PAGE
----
Berghill


Latest posts by Berghill

I thought I knew but.............

Posted: 13/08/2015 at 11:43

Limomium, is what it looks like to me too!

geranium budworm

Posted: 12/08/2015 at 16:14

Be careful with insecticides on Pelargoniums, many of them warn against using them on those plants as they are toxic to the genus.

geranium budworm

Posted: 12/08/2015 at 09:41

Are you in the USA? Only this does not seem to be a pest generally of them in Britain.

getting rid of unwanted shrubs

Posted: 11/08/2015 at 12:02

Sneak behind the sheds and spray the weeds with strong weed killer. We had to do that in our previous garden. The owners of the land never even noticed that the weeds had gone.

What is plant

Posted: 11/08/2015 at 11:59

Make fabulous Jam and the true Quince was the original fruit used for Marmalade.

Potential jam??

Posted: 11/08/2015 at 10:21

Or perhaps Damson? Try one when ripe. If sloe then it will be bitter,if Damson then tart and sweet.

Hidcote Manor

Posted: 08/08/2015 at 17:30

Thinking about it, coaches get there with no apparent difficulty.

Hidcote Manor

Posted: 06/08/2015 at 20:59

Don't  know about the roads, but the garden is lovely and well worth a visit.

Here is a slide show of them to whet your appetite.

http://s703.photobucket.com/user/Owdboggy/slideshow/Hidcote

 

my apples have measles

Posted: 06/08/2015 at 20:50

If you do scrub the bark then use a Horticultural soft soap, which is reasonably organic. The wool on these pests is a wax covering which makes them water proof. The soap removes it and then they drown. They do need removing as they can seriously damage the trees.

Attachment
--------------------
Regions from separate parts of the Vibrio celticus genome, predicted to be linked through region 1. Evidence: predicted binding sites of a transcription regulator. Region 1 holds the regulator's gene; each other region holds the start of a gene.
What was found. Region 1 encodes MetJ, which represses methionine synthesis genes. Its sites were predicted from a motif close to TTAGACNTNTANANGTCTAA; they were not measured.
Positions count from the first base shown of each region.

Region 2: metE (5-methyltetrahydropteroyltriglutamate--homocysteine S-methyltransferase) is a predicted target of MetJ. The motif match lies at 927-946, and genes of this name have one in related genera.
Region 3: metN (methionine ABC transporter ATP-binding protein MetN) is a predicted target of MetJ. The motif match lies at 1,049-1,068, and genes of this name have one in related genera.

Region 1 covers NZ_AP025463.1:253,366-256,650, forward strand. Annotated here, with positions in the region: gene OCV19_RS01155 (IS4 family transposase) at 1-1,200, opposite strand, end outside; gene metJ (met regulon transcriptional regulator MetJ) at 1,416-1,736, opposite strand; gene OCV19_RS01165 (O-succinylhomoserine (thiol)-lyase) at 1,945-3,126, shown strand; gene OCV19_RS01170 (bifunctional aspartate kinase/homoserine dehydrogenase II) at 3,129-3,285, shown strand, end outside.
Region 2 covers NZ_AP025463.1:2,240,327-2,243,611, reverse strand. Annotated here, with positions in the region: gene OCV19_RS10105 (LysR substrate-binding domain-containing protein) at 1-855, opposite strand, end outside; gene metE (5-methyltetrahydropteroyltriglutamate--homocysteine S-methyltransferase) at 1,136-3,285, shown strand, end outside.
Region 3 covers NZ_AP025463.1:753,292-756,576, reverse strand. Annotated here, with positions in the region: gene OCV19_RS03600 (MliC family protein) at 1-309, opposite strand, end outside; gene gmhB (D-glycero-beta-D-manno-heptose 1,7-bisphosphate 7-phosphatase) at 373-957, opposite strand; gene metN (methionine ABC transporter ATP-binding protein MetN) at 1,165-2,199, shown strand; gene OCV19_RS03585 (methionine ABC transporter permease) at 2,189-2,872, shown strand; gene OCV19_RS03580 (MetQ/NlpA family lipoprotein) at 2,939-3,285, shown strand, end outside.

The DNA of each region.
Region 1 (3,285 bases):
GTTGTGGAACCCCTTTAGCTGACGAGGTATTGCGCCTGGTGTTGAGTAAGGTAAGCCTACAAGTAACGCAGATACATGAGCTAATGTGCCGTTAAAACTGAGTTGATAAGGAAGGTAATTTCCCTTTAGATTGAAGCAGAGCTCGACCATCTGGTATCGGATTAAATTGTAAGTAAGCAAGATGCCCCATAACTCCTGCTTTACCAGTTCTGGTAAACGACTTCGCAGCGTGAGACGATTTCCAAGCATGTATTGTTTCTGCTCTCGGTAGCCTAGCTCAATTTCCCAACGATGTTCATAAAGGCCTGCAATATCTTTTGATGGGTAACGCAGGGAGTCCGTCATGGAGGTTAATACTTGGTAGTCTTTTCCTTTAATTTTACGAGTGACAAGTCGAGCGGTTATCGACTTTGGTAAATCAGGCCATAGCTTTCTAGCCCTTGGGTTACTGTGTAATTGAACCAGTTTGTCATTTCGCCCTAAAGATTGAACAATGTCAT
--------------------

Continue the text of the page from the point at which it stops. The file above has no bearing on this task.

The marks on the fruit sound more like Apple scab than Bitter pit. Bitter pit does not normally show on the skin as early as this.

Bit late to do anything now,  but in future you cold try spraying with Copper sulphate, again reasonably organic.

Despite the marks on the skins the apples are usually still edible when peeled.

 

Plant i d please

Posted: 06/08/2015 at 08:54

Strangely enough, despite people calling it Monbretia, it was never actually called that  in Botanic writings. Right from the beginning it was Crocosmia.

Discussions started by Berghill

Two shrubs for id

 
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A Few May Flowers

 
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Liverwort on seed pots

 
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Shrub id

 
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Barnardia numidica

 
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Oemleria cerasiformis

 
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Hellebores

 
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Monty Don and Potting compost

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The Bee Border

 
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The mole hole to end all moleholes

 
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Olearia pruning

 
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Alpines for All

 
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Slup pellets

 
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Last Post: 09/06/2016 at 20:26

Iris sibirica

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Fascinating discovery

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Last Post: 08/12/2015 at 18:19
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